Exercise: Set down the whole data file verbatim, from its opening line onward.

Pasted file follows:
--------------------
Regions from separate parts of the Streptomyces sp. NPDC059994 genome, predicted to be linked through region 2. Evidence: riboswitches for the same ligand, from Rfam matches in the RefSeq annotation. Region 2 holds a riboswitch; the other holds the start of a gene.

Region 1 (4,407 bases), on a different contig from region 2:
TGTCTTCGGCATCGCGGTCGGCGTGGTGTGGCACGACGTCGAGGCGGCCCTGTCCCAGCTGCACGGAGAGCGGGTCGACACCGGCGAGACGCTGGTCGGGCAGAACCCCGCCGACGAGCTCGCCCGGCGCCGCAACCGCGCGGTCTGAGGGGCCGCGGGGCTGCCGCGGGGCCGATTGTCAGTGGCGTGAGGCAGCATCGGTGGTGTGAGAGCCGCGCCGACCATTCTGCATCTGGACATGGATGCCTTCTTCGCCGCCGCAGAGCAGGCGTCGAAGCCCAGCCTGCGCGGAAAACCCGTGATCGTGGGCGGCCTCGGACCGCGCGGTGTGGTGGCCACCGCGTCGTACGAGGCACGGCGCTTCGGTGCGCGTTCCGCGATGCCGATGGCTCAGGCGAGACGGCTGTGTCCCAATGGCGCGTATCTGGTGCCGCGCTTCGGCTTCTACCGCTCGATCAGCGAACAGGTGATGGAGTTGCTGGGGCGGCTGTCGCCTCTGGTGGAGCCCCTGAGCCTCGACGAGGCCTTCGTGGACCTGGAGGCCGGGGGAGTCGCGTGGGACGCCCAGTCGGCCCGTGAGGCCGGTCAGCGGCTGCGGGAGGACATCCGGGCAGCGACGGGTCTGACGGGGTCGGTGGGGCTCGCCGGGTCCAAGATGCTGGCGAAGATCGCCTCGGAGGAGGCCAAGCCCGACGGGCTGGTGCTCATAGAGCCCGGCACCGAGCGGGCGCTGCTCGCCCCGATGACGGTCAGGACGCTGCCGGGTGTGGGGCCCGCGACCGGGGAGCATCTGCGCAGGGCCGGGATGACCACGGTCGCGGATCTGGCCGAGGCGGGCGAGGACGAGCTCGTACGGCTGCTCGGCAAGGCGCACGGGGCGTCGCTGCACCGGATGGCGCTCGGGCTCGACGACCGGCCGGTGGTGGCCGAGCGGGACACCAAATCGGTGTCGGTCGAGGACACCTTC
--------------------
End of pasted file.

Regions from separate parts of the Streptomyces sp. NPDC059994 genome, predicted to be linked through region 2. Evidence: riboswitches for the same ligand, from Rfam matches in the RefSeq annotation. Region 2 holds a riboswitch; the other holds the start of a gene.

Region 1 (4,407 bases), on a different contig from region 2:
TGTCTTCGGCATCGCGGTCGGCGTGGTGTGGCACGACGTCGAGGCGGCCCTGTCCCAGCTGCACGGAGAGCGGGTCGACACCGGCGAGACGCTGGTCGGGCAGAACCCCGCCGACGAGCTCGCCCGGCGCCGCAACCGCGCGGTCTGAGGGGCCGCGGGGCTGCCGCGGGGCCGATTGTCAGTGGCGTGAGGCAGCATCGGTGGTGTGAGAGCCGCGCCGACCATTCTGCATCTGGACATGGATGCCTTCTTCGCCGCCGCAGAGCAGGCGTCGAAGCCCAGCCTGCGCGGAAAACCCGTGATCGTGGGCGGCCTCGGACCGCGCGGTGTGGTGGCCACCGCGTCGTACGAGGCACGGCGCTTCGGTGCGCGTTCCGCGATGCCGATGGCTCAGGCGAGACGGCTGTGTCCCAATGGCGCGTATCTGGTGCCGCGCTTCGGCTTCTACCGCTCGATCAGCGAACAGGTGATGGAGTTGCTGGGGCGGCTGTCGCCTCTGGTGGAGCCCCTGAGCCTCGACGAGGCCTTCGTGGACCTGGAGGCCGGGGGAGTCGCGTGGGACGCCCAGTCGGCCCGTGAGGCCGGTCAGCGGCTGCGGGAGGACATCCGGGCAGCGACGGGTCTGACGGGGTCGGTGGGGCTCGCCGGGTCCAAGATGCTGGCGAAGATCGCCTCGGAGGAGGCCAAGCCCGACGGGCTGGTGCTCATAGAGCCCGGCACCGAGCGGGCGCTGCTCGCCCCGATGACGGTCAGGACGCTGCCGGGTGTGGGGCCCGCGACCGGGGAGCATCTGCGCAGGGCCGGGATGACCACGGTCGCGGATCTGGCCGAGGCGGGCGAGGACGAGCTCGTACGGCTGCTCGGCAAGGCGCACGGGGCGTCGCTGCACCGGATGGCGCTCGGGCTCGACGACCGGCCGGTGGTGGCCGAGCGGGACACCAAATCGGTGTCGGTCGAGGACACCTTC